about reflecting couples’ personal panache for Bespoke Weddings
By Lisa Marie Hart
“It’s all about the details,” says Allison Varela, catering event manager at Balboa Bay Resort. “Brides and grooms want their celebrations to reflect their personalities, starting with their wedding invitations, favorite fare, signature drinks and customized playlists.”
Dana Bloom, catering manager at Island Hotel Newport Beach, agrees, noting that while brides still seek to incorporate tradition, they’re adding flair that represents their styles, from a splash of color to a nontraditional first dance. “The bride is allowing herself to be who she is and not having to conform to anyone’s rules,” Dana says. Personalization—the sky’s-the-limit mentality—is the overarching trend of the moment that extends to every facet of the couple’s special day, and it’s here to stay. Here, we chronicle the upcoming wedding trends that have everything to do with doing it your way.
Decor is a focal point for Newport Beach couples, but forget naming a strict theme, scheme or color palette for 2013. Playing into the personalization trend, couples are choosing a variety of colors and details that resonate with their daily lives.
“The No. 1 difference … from years ago is that [couples] are more concerned about making their overall vision come to life and are willing to spend the money to make it happen,” Dana says.
Tami Spencer, catering sales manager at Fairmont Newport Beach, agrees that attention to detail is at an all-time high. “Recent couples have asked for customized table numbers and monogrammed napkins for the cocktail reception,” says Tami, who has noticed more emphasis on the flowers, chairs, napkins and table linens.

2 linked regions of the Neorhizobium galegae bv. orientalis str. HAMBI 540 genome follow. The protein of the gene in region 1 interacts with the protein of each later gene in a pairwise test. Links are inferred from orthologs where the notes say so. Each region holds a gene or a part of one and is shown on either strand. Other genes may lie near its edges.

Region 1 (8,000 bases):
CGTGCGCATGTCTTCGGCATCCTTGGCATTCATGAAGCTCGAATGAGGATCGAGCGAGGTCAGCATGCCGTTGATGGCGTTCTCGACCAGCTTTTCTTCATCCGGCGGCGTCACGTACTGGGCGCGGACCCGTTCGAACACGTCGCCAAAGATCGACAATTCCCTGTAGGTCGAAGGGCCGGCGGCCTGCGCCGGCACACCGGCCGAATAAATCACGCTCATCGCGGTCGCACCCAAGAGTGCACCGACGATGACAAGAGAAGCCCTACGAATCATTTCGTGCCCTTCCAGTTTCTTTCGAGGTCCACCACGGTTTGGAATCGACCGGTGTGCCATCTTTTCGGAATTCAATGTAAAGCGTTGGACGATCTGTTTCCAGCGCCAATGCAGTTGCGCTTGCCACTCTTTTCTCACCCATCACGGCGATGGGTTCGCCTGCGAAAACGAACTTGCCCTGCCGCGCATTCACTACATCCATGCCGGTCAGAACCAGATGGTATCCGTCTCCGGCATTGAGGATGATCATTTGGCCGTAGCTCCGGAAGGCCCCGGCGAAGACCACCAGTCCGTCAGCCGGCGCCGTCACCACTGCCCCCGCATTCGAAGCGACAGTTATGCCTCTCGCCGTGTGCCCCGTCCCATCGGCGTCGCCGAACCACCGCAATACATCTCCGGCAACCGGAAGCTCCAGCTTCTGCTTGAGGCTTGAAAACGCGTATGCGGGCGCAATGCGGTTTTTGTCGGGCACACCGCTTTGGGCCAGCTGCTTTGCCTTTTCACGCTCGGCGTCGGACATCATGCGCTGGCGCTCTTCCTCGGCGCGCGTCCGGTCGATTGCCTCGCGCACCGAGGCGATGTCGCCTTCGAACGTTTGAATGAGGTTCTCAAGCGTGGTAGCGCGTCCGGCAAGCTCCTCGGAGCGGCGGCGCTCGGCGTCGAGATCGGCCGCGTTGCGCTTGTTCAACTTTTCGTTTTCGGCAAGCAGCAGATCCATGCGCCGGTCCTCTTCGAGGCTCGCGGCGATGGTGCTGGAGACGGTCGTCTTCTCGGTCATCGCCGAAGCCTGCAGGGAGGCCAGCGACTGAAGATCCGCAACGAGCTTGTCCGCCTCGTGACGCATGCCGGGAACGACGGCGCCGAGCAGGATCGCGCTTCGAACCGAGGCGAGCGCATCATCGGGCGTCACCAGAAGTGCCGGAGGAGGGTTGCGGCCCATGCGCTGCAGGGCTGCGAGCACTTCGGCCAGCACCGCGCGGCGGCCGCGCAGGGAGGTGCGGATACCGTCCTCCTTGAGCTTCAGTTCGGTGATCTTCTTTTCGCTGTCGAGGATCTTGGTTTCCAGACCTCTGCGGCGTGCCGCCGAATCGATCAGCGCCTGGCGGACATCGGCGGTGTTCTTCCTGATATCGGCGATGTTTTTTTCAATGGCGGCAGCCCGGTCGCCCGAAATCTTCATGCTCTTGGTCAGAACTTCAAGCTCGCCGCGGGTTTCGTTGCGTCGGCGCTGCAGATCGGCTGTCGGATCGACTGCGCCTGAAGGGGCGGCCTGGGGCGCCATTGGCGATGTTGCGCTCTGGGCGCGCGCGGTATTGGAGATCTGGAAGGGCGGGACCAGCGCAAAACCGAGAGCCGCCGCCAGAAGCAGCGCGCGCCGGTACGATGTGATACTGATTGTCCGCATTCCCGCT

Douglas Hoagland, special events director at The Resort at Pelican Hill, says his couples appreciate custom fabric treatments. “It could be a wall of fabric to enhance photos or a backdrop for the wedding cake, but it adds a different element and texture within a room, which can even affect the lighting.”
As far as most-seen color schemes, Selina Grande, wedding sales manager of Newport Dunes, says her clients consistently favor ivory, white, corals, teals and turquoise, sometimes adding black as an accent color. Meanwhile, Dana says her brides “are going back to romance with soft pastel colors of teal, violet and mint. Then, they add rich, bold colors such as bright pinks and blues to create an elegant yet magical feel.”
Romance also reigns at Balboa Bay Resort. “There is a return to classic glamour through metallic silvers and golds, hanging crystals and mercury glass,” Allison says. For old-fashioned romance, couples pair softer tones like mint, peach and pale yellow with blush-colored accents and rustic elements such as vintage lace, twine and burlap. “Florals are becoming fluttery and more whimsical too, with peonies, garden roses, sweet peas, ranunculus and dusty miller,” she adds.
The “old, new and borrowed” tradition has also seen a twist in Newport Beach. Photos, taken both recently and over the years, “tell their story in pictures, as an emerging trend on the history of the couple,” Douglas says. The Resort at Pelican Hill has coordinated framed pictures on each table, a montage on a wall and visual elements woven throughout the ballroom.